Title: European Stocks Turn Sharply Lower as Lock-down Rears Its Ugly Head
11/19/2021 04:56AM GMT
Auctions in European financial exchanges accelerated on Friday morning as COVID-19-related lock-downs returned to the continent, setting the stage for another potential economic downturn this winter.
In an effort to curb the rising infection rate, Austria has announced it will impose a nationwide lockdown and make vaccination compulsory from 1 February. German Health Minister Jens Spahn also refused to rule out similar measures, raising fears that Europe's largest economy could grind to a halt for a third winter in a row.
At 5:08 AM ET (1008 GMT), Germany's DAX traded 0.3% lower, France's CAC 40 fell 0.5%, and the UK's FTSE 100 traded 0.3% lower. The hardest-hit markets were oil-dependent Russia, down 1.8%, and travel-and tourism-heavy Spain, down 1.7%, as the initial pattern of pandemic selling reasserted itself.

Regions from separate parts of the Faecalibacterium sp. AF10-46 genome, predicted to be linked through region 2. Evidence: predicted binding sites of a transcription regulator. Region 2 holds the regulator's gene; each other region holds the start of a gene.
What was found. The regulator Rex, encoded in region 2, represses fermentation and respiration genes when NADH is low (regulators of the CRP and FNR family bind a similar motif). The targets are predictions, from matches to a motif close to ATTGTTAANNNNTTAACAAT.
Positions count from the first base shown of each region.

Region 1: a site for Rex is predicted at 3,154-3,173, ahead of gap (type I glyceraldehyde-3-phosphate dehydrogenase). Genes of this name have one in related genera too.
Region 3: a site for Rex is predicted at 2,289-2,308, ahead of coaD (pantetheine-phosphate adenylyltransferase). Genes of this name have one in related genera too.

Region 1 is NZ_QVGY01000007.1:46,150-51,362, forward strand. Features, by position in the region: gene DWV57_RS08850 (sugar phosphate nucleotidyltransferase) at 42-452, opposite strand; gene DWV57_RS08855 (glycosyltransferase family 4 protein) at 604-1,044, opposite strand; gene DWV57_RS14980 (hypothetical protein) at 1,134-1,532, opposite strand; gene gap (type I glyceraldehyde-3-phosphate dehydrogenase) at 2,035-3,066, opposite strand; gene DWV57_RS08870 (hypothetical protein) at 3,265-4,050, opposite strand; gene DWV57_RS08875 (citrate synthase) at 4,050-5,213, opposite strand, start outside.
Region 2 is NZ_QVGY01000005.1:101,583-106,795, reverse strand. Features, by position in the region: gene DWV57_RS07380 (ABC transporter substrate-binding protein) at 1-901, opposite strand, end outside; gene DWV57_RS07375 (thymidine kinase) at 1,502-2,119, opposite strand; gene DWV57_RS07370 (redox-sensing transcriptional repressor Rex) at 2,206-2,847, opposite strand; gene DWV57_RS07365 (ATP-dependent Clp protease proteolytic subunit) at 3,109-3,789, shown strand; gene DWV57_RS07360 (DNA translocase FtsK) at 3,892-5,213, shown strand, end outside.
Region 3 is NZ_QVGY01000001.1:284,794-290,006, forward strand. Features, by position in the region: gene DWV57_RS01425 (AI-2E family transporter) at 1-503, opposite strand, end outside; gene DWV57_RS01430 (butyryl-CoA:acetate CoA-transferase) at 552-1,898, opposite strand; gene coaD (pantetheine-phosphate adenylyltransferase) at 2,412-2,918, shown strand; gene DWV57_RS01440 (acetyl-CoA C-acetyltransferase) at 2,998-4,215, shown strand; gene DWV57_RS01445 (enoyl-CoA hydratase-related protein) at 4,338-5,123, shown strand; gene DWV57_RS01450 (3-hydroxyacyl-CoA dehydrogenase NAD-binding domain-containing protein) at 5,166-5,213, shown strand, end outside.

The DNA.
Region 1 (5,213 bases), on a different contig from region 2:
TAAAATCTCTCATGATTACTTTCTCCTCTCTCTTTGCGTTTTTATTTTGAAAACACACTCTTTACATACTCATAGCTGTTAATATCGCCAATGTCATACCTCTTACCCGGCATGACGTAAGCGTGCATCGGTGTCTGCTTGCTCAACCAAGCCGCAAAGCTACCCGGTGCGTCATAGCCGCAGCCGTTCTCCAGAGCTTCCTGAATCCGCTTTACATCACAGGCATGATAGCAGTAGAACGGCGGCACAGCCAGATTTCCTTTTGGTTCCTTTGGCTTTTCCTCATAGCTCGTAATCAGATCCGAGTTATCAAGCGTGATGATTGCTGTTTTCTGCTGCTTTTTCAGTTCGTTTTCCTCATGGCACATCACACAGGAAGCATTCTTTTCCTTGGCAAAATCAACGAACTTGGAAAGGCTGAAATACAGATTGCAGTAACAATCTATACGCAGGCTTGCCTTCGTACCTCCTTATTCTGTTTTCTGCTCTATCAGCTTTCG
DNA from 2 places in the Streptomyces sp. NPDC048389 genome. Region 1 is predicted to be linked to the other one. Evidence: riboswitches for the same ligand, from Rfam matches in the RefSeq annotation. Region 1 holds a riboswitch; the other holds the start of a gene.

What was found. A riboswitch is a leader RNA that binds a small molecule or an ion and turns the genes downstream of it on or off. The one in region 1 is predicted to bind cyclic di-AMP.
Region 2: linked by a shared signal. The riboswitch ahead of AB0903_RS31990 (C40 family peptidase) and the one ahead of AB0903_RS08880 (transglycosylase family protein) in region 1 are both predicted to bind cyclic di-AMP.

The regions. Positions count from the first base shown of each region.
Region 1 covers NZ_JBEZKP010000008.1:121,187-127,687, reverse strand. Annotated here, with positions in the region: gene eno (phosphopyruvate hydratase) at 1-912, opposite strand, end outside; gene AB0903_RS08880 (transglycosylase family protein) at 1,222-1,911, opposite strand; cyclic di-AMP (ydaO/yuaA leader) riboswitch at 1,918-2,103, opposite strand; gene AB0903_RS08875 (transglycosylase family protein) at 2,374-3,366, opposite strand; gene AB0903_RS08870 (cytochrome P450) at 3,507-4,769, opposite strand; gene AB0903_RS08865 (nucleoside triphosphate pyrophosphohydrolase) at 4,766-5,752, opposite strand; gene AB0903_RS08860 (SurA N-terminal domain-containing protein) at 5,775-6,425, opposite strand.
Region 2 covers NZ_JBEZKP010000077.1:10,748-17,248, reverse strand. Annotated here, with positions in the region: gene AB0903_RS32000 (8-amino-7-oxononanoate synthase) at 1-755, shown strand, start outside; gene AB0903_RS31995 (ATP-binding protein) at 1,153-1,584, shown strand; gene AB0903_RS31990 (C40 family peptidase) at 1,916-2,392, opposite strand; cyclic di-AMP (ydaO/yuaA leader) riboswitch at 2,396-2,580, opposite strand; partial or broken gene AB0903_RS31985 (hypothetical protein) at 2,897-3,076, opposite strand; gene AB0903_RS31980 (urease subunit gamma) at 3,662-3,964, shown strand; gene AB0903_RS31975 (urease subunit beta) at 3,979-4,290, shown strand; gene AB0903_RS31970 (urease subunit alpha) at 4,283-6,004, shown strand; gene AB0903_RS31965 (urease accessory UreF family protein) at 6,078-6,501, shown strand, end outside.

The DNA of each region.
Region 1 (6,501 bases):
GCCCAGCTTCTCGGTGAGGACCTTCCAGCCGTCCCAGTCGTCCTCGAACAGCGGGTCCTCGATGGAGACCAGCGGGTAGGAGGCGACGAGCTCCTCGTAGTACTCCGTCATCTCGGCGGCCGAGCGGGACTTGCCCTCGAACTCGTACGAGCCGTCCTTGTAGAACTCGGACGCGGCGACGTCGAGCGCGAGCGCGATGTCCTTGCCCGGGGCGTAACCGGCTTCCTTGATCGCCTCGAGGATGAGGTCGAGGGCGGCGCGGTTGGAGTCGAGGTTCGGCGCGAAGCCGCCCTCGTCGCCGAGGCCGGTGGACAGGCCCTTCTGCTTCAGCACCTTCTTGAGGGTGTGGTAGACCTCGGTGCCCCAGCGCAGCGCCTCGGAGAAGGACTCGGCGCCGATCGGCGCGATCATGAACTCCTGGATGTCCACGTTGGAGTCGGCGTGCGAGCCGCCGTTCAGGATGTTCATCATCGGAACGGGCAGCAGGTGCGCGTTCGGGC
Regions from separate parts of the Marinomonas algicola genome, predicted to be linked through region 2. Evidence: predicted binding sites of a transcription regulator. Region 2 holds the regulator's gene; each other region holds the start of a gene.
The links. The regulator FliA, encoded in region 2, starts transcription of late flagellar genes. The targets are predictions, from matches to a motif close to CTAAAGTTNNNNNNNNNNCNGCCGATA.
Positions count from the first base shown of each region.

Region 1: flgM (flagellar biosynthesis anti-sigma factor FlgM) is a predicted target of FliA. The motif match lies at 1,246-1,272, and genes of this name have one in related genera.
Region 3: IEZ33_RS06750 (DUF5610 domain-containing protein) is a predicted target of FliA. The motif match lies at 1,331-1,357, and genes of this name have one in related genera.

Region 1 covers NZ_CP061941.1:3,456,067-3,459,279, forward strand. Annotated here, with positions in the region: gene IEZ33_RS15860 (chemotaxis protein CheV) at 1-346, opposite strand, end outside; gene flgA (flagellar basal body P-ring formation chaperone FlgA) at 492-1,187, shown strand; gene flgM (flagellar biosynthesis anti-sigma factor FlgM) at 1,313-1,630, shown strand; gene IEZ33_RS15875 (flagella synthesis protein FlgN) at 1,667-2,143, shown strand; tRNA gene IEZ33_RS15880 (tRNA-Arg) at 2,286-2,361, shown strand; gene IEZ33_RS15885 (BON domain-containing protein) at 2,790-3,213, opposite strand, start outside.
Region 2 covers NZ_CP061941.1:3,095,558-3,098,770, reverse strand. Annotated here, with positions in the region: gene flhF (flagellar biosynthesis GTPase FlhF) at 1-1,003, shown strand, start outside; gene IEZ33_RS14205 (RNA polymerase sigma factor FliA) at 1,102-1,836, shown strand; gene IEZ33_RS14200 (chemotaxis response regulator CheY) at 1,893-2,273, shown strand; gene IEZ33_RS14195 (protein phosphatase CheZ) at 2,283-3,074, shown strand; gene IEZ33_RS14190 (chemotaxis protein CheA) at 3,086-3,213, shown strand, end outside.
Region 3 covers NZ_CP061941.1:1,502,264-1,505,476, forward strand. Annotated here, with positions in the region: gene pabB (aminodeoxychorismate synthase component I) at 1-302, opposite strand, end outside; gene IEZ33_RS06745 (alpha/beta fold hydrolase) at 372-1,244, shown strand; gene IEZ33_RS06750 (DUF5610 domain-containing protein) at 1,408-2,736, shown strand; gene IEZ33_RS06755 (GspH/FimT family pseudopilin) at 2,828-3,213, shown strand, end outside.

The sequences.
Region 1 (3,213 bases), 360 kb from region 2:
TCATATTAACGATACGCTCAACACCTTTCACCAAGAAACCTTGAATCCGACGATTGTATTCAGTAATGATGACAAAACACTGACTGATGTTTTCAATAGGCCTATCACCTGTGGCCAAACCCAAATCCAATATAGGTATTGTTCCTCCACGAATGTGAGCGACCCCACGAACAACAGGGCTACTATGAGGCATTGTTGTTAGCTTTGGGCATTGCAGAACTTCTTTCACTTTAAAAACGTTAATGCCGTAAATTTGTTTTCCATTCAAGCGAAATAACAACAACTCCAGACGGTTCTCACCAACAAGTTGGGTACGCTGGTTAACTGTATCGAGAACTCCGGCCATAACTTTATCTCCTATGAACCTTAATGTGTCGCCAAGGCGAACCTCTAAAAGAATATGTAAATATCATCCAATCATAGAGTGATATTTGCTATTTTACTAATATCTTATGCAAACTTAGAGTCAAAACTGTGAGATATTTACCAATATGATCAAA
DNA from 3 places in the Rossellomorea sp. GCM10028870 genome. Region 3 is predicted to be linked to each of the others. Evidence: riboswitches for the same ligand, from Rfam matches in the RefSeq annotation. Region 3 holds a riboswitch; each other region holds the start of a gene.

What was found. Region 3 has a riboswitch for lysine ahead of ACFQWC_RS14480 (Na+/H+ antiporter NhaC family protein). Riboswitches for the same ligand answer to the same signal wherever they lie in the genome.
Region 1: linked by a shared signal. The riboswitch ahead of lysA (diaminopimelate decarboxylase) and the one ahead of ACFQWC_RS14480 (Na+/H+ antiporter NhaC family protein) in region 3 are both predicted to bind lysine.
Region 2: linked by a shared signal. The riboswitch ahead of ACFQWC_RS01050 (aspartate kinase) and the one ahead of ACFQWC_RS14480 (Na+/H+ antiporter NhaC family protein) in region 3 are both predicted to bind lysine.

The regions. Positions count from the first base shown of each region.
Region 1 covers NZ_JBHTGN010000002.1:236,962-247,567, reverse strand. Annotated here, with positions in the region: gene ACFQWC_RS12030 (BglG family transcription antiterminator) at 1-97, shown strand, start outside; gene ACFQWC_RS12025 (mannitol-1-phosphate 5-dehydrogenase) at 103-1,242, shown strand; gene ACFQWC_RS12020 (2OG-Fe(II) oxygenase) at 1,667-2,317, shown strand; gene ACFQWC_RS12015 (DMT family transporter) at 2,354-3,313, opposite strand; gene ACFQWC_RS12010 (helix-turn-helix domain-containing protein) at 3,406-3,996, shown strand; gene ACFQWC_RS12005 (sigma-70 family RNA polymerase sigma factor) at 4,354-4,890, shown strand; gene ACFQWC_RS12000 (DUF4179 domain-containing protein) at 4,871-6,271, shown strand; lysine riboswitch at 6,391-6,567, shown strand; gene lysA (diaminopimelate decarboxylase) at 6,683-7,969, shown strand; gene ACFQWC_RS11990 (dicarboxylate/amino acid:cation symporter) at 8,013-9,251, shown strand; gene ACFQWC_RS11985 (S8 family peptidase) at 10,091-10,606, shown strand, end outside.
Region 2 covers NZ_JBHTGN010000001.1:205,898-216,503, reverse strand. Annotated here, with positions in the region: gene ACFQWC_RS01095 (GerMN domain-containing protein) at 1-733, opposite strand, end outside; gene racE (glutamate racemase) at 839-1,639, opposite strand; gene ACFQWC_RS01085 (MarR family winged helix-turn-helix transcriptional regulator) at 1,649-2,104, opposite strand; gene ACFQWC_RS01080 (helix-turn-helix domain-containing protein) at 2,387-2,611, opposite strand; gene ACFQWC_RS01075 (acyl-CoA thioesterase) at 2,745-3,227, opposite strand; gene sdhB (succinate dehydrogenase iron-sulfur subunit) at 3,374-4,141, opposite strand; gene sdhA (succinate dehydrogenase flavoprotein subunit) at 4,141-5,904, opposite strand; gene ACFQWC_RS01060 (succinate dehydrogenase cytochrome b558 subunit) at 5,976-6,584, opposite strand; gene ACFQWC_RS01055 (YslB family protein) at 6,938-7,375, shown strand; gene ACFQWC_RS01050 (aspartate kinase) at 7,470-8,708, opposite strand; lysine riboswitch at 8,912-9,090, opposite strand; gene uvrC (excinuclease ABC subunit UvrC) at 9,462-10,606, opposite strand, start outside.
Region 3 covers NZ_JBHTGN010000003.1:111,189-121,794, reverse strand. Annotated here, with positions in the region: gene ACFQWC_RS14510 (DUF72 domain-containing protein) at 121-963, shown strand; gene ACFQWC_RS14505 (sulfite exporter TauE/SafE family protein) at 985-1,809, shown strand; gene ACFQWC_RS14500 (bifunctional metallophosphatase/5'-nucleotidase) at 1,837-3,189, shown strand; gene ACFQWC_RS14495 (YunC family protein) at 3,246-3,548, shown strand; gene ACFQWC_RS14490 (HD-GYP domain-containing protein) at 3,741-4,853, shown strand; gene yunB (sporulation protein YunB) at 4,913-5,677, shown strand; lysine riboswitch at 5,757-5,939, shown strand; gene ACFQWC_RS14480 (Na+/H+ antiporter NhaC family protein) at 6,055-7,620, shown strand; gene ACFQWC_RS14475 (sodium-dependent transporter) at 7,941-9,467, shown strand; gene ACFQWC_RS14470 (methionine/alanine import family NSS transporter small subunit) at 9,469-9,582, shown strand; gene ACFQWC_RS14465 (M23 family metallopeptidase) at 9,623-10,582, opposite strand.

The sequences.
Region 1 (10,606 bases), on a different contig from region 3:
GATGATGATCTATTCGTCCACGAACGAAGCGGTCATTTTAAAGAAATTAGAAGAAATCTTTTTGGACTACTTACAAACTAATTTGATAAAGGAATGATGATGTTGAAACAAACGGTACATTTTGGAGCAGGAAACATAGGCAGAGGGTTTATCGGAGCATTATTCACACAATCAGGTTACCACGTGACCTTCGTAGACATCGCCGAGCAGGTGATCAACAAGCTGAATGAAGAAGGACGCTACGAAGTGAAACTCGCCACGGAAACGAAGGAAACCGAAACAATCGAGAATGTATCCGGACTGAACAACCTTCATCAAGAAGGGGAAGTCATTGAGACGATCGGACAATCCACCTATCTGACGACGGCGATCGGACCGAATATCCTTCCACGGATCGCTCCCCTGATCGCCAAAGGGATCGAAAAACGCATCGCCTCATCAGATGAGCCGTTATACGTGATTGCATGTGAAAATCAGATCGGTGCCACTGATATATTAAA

Non-Covidian news was also less than stellar on Friday, with German producer price inflation for October showing a further 3.8% month-on-month rise, taking the annual inflation rate in Europe's largest economy to 18.4%.
In France, unemployment rose more than expected in the third quarter, to 8.1% of the labour force.
In contrast, the UK's latest GfK consumer confidence index unexpectedly rose from 17 to 14 in October, while the country's retail sales increased by a stronger-than-expected 0.8% in the same month. This underpinned the picture of an economy strong enough to withstand a modest hike in interest rates by the Bank of England, as COVID cases in the country are now declining.
In corporate news, shares in Kingfisher fell 4% after the home improvement giant reported a year-on-year decline in sales as consumer spending balanced out after the pandemic.